The Daily Mail Still Thinks Fat-Shaming Is OK And We're Mad As Hell
First up, let me just say, I’m sorry. I apologise for bringing you this, because it’s going to make you mad. You know that helpful advice about counting to 10 to let the initial rage pass, and taking a deep breath and stuff? You might need that. Again, very sorry.
Misery loves company, and so does rage. So I need to share this with you.
There’s a new Katie Hopkins in town. By town, I mean the Daily Mail. Katie once told the world that she would never hire a fat person, because they would be lazy. Katie 2.0 (actual name Hilary Freeman) won’t let her daughter be taught by a fat teacher.
The article is here if you want to read it, but if I were you, I wouldn’t give her the credit of your click. I’ll give you the ‘highlights’.
My initial reaction to this story went a little like this:
Oh, Katie 2.0 has her ‘reasons’. She thinks a fat teacher would be too slow “to save an adventurous child from imminent danger.” She thinks fat teachers send an “unhealthy message” to the children in their care. She thinks “body positivity” is just “fat acceptance” and that it has (CUE THE DM KLAXON) “gone too far”. (Actually, the DM wrote that it had “gone to far” in their ‘don’t-bother-reading-it-here’s-a-precis-instead’ bullet points, just in case you hadn’t shuddered enough.)
As a result, she chose a different nursery for her child, one “where the staff are a healthy weight”, fibbing to her friends about her reasons for doing so, because she knew “the reaction would be anger and vilification.”
So she knew that people would be shocked by her decision, but somehow she’s incredulous that people are mad at her. Thankfully, she didn’t feel obliged to tell the unfortunate teacher that she was not qualified to teach children because she’s fat, but she weighed in on a Facebook discussion and was torn to pieces. “Telling a woman she should think about losing weight for her health is, apparently, now anti-feminist,” she sneers.
And she thinks that her “crime” is “being a healthy weight”.
Hilary, let me break this down for you in a way that you might understand. Your ‘crime’ (your word, not mine) is not knowing when to mind your own god-damned business.
Do you think that fat people are unaware of what they look like? Do you expect anyone with a BMI over 25 to keep their eyes averted at all times, radiating shame? Should they defer to your ‘superior’ judgement just because you are thinner than they are? Does your dress-size grant you diplomatic immunity? Do you have a license to be a total and utter garbage person because your waist is smaller than someone else’s?
What you call “tough love” is just purposefully making people feel bad about themselves in order to make yourself feel smug. Like people who say “no offence, but…” or “I’m just being honest”, you are hiding behind a façade of decency in order to be horrible. It’s not straight talking; it’s mean. It’s unkind. There’s no love there. There’s no toughness at all. It’s just playground unpleasantness. It’s the sort of thing you would expect from a bully.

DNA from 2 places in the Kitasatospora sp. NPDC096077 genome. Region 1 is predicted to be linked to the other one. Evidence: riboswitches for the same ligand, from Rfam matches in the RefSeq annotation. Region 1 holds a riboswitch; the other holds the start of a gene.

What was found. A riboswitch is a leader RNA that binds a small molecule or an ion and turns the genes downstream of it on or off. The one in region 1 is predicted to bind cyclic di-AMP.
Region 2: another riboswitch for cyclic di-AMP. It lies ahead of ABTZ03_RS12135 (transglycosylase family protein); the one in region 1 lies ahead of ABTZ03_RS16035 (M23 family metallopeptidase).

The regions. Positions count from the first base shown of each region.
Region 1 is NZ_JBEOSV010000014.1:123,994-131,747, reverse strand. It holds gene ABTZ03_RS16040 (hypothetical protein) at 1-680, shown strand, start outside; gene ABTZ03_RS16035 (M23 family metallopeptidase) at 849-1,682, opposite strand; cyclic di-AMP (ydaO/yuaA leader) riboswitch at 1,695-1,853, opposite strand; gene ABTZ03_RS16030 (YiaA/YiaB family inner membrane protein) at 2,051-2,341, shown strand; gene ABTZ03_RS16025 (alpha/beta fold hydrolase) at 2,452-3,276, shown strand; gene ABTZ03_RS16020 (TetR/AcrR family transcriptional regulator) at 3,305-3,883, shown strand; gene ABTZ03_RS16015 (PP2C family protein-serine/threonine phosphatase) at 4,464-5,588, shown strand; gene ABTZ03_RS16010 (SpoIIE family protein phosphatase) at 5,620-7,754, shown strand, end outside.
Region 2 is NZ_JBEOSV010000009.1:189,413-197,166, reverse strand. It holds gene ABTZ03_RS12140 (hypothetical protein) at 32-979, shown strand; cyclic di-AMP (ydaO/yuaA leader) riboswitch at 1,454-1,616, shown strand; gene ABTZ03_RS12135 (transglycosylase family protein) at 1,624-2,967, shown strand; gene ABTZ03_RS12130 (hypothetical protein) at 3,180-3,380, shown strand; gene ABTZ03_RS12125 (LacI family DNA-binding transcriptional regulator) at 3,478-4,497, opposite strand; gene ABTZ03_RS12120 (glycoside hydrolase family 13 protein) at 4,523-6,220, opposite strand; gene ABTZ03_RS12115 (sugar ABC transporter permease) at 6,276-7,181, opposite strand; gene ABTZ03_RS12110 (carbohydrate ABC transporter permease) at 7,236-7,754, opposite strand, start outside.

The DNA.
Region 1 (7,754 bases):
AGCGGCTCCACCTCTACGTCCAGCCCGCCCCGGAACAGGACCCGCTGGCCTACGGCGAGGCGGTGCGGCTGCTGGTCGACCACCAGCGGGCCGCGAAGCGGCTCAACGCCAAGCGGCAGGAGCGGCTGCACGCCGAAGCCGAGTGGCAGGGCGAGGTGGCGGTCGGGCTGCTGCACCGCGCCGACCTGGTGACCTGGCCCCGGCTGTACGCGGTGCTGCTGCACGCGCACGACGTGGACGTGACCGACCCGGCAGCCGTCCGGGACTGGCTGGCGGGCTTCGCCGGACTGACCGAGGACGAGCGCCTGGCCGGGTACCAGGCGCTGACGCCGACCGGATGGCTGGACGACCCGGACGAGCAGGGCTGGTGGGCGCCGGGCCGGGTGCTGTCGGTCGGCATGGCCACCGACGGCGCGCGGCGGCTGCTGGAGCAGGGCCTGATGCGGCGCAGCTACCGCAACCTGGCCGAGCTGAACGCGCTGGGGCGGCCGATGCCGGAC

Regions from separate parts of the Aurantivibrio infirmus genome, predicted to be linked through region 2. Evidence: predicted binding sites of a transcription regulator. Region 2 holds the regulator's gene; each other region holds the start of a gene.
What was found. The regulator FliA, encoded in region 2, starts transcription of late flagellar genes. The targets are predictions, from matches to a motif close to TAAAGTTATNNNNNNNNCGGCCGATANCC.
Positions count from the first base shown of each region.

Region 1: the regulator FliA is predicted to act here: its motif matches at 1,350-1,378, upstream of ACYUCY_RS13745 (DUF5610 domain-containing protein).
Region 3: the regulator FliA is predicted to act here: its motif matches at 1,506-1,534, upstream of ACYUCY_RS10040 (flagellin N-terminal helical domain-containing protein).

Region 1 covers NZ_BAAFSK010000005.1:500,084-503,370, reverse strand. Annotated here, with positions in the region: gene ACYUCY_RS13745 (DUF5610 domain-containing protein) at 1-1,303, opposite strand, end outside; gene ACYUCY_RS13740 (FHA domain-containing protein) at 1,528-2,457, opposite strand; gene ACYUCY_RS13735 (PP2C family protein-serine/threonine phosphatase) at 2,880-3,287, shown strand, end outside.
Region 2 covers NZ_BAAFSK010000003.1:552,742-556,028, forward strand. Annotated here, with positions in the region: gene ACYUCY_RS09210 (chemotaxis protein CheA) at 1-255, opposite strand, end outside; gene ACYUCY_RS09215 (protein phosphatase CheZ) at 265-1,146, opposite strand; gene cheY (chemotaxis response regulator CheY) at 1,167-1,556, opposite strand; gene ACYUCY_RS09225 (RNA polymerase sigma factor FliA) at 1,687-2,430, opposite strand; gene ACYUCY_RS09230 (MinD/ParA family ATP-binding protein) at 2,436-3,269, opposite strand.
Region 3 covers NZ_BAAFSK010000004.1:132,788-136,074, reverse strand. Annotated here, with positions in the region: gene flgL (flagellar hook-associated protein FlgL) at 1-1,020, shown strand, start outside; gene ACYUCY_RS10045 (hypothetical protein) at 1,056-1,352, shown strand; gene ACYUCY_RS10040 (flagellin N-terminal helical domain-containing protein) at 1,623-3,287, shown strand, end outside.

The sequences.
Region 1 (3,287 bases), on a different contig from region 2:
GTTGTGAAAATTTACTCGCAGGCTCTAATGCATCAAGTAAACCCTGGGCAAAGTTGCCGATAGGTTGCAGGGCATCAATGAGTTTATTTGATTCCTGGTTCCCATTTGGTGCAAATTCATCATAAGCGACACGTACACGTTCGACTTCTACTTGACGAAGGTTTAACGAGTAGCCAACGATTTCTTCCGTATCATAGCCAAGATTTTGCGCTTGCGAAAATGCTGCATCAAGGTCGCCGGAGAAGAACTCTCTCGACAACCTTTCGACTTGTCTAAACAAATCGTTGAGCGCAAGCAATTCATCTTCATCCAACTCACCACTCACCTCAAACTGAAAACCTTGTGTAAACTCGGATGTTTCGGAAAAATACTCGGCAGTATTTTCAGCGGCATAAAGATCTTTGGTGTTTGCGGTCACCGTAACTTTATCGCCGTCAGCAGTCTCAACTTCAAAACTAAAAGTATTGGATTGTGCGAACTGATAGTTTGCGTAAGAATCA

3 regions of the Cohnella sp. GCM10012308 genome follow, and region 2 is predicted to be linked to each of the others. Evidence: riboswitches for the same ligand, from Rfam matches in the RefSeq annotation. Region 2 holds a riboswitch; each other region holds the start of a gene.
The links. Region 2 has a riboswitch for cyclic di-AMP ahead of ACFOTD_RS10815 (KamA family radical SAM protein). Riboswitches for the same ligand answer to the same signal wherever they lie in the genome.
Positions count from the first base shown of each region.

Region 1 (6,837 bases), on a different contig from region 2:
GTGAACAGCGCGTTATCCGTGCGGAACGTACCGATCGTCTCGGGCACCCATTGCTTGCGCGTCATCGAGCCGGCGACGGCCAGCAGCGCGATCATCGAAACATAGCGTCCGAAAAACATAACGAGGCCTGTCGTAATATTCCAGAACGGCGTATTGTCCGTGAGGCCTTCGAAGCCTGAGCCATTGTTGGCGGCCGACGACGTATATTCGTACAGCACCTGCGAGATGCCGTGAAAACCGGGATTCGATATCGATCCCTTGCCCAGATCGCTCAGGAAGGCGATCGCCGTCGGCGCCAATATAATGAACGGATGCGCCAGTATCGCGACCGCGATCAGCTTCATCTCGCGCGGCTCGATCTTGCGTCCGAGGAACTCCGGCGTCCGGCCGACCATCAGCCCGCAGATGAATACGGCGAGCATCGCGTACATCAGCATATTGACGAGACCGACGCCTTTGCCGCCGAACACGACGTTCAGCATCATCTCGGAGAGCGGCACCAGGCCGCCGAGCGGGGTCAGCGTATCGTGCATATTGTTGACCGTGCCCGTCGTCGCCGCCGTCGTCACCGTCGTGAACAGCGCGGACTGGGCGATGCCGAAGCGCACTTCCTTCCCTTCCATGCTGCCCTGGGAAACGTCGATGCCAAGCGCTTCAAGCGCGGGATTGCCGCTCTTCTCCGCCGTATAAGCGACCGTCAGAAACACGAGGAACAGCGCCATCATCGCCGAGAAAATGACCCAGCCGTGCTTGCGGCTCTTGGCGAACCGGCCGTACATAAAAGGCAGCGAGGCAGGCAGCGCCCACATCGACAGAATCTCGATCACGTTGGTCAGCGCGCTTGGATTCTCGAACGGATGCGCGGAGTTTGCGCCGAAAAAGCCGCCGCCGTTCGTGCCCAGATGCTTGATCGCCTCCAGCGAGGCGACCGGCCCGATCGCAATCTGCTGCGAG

A fat teacher is the least of your worries, Faux Hopkins. Before you judge a teacher’s weight, maybe you should look at the example you’re setting.
When did we get to the point where people decided that they could be absolute ass-hats to each other and feel justified doing so? I mean, I don’t expect much from the Daily Mail. This is after the paper that thought the whole concept of Bridget Jones’s Diary was flawed because two handsome men would never fight over a fat woman like Bridget. But is it too much to ask that people wind their chuffing necks in, and grow the hell up?
I deleted a lot of swearing from this post. I wouldn’t want to set a bad example, after all. Part of me is tempted to take your “rolls of fat are unattractive” comment and follow it up with “so is your face,” but in case that sounds a bit petty, here’s something wholesome that explains what I mean. And Hilary? This is the sort of thing you might want to teach your child.
If a person has ugly thoughts, it begins to show on their face. And when that person has ugly thoughts every day, every week, every year, the face gets uglier and uglier until it gets so ugly you can hardly bear to look at it.
A person who has good thoughts cannot ever be ugly. You can have a wonky nose and a crooked mouth and a double chin and stick-out teeth, but if you have good thoughts they will shine out of your face like sunbeams and you will always look lovely. (Roald Dahl, The Twits)
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